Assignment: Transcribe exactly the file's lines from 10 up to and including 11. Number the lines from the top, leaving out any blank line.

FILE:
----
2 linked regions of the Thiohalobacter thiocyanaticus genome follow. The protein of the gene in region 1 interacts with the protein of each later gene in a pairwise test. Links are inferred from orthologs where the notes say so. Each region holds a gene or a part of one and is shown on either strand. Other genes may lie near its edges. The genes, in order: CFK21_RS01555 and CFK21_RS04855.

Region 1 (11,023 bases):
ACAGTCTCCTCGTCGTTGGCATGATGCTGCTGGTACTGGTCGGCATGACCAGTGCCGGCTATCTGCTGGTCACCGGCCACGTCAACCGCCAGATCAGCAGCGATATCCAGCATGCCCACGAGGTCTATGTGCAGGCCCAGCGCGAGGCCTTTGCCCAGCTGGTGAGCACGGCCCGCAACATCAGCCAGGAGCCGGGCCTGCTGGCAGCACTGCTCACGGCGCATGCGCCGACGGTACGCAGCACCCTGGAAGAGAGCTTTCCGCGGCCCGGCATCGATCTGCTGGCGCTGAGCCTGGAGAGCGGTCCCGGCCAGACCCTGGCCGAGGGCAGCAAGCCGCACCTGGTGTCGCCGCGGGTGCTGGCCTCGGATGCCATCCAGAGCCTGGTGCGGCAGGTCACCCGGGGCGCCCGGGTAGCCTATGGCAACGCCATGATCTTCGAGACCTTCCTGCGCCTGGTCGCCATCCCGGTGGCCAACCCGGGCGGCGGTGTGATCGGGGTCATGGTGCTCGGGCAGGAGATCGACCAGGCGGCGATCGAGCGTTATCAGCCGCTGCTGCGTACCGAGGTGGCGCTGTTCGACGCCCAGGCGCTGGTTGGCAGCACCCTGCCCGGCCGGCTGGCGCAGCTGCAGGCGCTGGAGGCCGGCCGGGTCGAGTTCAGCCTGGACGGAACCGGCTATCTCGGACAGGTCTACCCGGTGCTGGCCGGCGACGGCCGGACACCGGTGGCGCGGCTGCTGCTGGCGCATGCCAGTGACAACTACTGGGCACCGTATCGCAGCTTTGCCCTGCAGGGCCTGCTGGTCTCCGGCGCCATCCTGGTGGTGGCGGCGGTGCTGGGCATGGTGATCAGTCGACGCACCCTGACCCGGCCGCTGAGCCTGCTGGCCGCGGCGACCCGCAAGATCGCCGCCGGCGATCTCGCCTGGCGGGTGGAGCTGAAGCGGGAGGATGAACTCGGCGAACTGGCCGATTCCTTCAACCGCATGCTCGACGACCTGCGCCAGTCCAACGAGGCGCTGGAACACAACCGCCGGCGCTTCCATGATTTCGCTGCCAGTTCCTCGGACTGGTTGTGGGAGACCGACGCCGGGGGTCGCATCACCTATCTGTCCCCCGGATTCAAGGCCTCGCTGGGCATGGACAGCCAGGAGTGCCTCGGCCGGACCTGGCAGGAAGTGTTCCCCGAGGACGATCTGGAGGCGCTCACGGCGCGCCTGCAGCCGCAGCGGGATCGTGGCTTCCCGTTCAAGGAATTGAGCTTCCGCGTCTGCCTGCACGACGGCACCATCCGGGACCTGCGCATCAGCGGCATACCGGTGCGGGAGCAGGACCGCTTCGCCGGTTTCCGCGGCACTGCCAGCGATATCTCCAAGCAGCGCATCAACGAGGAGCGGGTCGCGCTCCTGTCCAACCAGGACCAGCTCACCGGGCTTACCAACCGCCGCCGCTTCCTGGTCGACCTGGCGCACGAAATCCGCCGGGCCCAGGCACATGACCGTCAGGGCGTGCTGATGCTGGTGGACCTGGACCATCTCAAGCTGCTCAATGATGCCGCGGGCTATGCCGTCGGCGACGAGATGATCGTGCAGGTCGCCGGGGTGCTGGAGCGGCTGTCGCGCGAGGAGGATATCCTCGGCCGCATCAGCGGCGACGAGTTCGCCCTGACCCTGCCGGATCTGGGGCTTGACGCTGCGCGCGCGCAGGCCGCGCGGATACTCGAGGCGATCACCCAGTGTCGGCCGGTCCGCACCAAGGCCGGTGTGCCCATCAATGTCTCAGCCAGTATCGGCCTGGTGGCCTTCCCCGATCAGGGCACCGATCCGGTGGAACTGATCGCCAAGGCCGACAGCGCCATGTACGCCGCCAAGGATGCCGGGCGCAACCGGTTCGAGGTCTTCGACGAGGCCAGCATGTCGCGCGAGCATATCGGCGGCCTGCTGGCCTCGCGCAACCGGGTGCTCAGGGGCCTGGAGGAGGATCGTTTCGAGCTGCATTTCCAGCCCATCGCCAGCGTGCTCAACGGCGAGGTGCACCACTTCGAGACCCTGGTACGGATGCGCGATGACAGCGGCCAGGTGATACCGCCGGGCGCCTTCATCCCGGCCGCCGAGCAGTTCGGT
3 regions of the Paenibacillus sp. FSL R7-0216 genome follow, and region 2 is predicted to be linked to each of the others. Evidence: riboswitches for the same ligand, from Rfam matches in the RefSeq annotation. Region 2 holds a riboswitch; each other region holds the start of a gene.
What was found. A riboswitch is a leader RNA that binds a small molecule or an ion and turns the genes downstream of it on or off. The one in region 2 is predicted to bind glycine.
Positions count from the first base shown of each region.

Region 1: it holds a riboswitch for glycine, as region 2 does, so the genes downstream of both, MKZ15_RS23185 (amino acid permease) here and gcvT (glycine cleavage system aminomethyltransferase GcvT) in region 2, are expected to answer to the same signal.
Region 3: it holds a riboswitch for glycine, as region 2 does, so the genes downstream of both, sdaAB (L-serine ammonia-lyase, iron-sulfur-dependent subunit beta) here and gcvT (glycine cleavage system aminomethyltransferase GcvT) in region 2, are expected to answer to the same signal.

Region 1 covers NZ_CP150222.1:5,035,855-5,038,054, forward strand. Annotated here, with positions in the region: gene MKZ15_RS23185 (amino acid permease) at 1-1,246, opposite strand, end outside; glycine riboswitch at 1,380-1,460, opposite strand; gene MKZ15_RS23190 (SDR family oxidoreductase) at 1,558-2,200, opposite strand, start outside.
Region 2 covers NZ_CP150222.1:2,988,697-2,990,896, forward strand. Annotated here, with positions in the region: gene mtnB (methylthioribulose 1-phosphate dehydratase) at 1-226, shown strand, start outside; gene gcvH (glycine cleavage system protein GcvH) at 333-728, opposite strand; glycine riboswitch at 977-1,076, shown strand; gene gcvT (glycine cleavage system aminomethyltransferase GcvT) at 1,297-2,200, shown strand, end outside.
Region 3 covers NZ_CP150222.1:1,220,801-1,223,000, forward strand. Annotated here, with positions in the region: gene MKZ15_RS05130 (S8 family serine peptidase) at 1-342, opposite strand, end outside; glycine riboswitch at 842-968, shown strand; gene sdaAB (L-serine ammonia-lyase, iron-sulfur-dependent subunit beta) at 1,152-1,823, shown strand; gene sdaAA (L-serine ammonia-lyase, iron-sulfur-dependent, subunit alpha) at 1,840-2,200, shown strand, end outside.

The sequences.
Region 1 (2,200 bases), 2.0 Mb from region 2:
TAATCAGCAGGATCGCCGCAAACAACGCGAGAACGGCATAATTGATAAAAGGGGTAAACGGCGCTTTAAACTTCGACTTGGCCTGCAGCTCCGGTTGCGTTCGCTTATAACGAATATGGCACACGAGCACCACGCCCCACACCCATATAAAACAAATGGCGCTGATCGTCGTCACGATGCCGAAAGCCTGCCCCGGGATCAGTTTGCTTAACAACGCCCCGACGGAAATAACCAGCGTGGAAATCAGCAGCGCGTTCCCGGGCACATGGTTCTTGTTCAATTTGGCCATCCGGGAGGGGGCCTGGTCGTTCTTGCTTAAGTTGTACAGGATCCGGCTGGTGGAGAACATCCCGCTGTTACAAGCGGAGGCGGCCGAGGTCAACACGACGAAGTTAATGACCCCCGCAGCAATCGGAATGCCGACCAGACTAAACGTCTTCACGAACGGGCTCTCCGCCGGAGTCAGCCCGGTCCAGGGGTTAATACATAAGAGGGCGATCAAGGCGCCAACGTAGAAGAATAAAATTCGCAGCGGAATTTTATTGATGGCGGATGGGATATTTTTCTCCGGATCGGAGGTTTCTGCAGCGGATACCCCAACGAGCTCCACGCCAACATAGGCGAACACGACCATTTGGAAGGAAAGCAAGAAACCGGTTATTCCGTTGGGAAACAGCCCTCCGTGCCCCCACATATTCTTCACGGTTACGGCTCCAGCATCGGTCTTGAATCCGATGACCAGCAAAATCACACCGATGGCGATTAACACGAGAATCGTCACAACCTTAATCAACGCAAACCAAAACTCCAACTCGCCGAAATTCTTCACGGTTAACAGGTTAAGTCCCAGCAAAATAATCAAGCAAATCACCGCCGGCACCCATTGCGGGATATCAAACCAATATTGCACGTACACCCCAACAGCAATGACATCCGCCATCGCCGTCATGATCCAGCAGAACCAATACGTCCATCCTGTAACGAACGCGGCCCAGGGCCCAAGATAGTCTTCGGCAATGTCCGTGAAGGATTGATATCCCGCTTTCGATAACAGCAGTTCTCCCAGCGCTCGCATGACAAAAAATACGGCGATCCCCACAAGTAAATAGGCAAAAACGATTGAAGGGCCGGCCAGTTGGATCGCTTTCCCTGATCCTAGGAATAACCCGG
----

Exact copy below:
Region 2 covers NZ_CP150222.1:2,988,697-2,990,896, forward strand. Annotated here, with positions in the region: gene mtnB (methylthioribulose 1-phosphate dehydratase) at 1-226, shown strand, start outside; gene gcvH (glycine cleavage system protein GcvH) at 333-728, opposite strand; glycine riboswitch at 977-1,076, shown strand; gene gcvT (glycine cleavage system aminomethyltransferase GcvT) at 1,297-2,200, shown strand, end outside.
Region 3 covers NZ_CP150222.1:1,220,801-1,223,000, forward strand. Annotated here, with positions in the region: gene MKZ15_RS05130 (S8 family serine peptidase) at 1-342, opposite strand, end outside; glycine riboswitch at 842-968, shown strand; gene sdaAB (L-serine ammonia-lyase, iron-sulfur-dependent subunit beta) at 1,152-1,823, shown strand; gene sdaAA (L-serine ammonia-lyase, iron-sulfur-dependent, subunit alpha) at 1,840-2,200, shown strand, end outside.